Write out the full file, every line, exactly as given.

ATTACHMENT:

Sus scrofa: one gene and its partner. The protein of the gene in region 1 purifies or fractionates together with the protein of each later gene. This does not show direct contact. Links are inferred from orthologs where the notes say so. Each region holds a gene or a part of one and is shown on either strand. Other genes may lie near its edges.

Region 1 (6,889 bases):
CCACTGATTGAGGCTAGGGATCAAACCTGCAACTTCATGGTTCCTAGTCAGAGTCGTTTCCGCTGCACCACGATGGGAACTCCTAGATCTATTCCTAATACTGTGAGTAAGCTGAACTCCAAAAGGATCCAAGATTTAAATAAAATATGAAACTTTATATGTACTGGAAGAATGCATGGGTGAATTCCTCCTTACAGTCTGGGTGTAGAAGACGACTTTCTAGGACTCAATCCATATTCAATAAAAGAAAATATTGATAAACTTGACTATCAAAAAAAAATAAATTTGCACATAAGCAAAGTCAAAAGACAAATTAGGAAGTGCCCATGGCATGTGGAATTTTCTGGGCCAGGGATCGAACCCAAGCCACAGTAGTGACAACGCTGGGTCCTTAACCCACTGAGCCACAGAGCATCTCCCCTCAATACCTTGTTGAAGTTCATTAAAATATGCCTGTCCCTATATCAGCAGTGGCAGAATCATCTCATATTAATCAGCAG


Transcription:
Sus scrofa: one gene and its partner. The protein of the gene in region 1 purifies or fractionates together with the protein of each later gene. This does not show direct contact. Links are inferred from orthologs where the notes say so. Each region holds a gene or a part of one and is shown on either strand. Other genes may lie near its edges.

Region 1 (6,889 bases):
CCACTGATTGAGGCTAGGGATCAAACCTGCAACTTCATGGTTCCTAGTCAGAGTCGTTTCCGCTGCACCACGATGGGAACTCCTAGATCTATTCCTAATACTGTGAGTAAGCTGAACTCCAAAAGGATCCAAGATTTAAATAAAATATGAAACTTTATATGTACTGGAAGAATGCATGGGTGAATTCCTCCTTACAGTCTGGGTGTAGAAGACGACTTTCTAGGACTCAATCCATATTCAATAAAAGAAAATATTGATAAACTTGACTATCAAAAAAAAATAAATTTGCACATAAGCAAAGTCAAAAGACAAATTAGGAAGTGCCCATGGCATGTGGAATTTTCTGGGCCAGGGATCGAACCCAAGCCACAGTAGTGACAACGCTGGGTCCTTAACCCACTGAGCCACAGAGCATCTCCCCTCAATACCTTGTTGAAGTTCATTAAAATATGCCTGTCCCTATATCAGCAGTGGCAGAATCATCTCATATTAATCAGCAG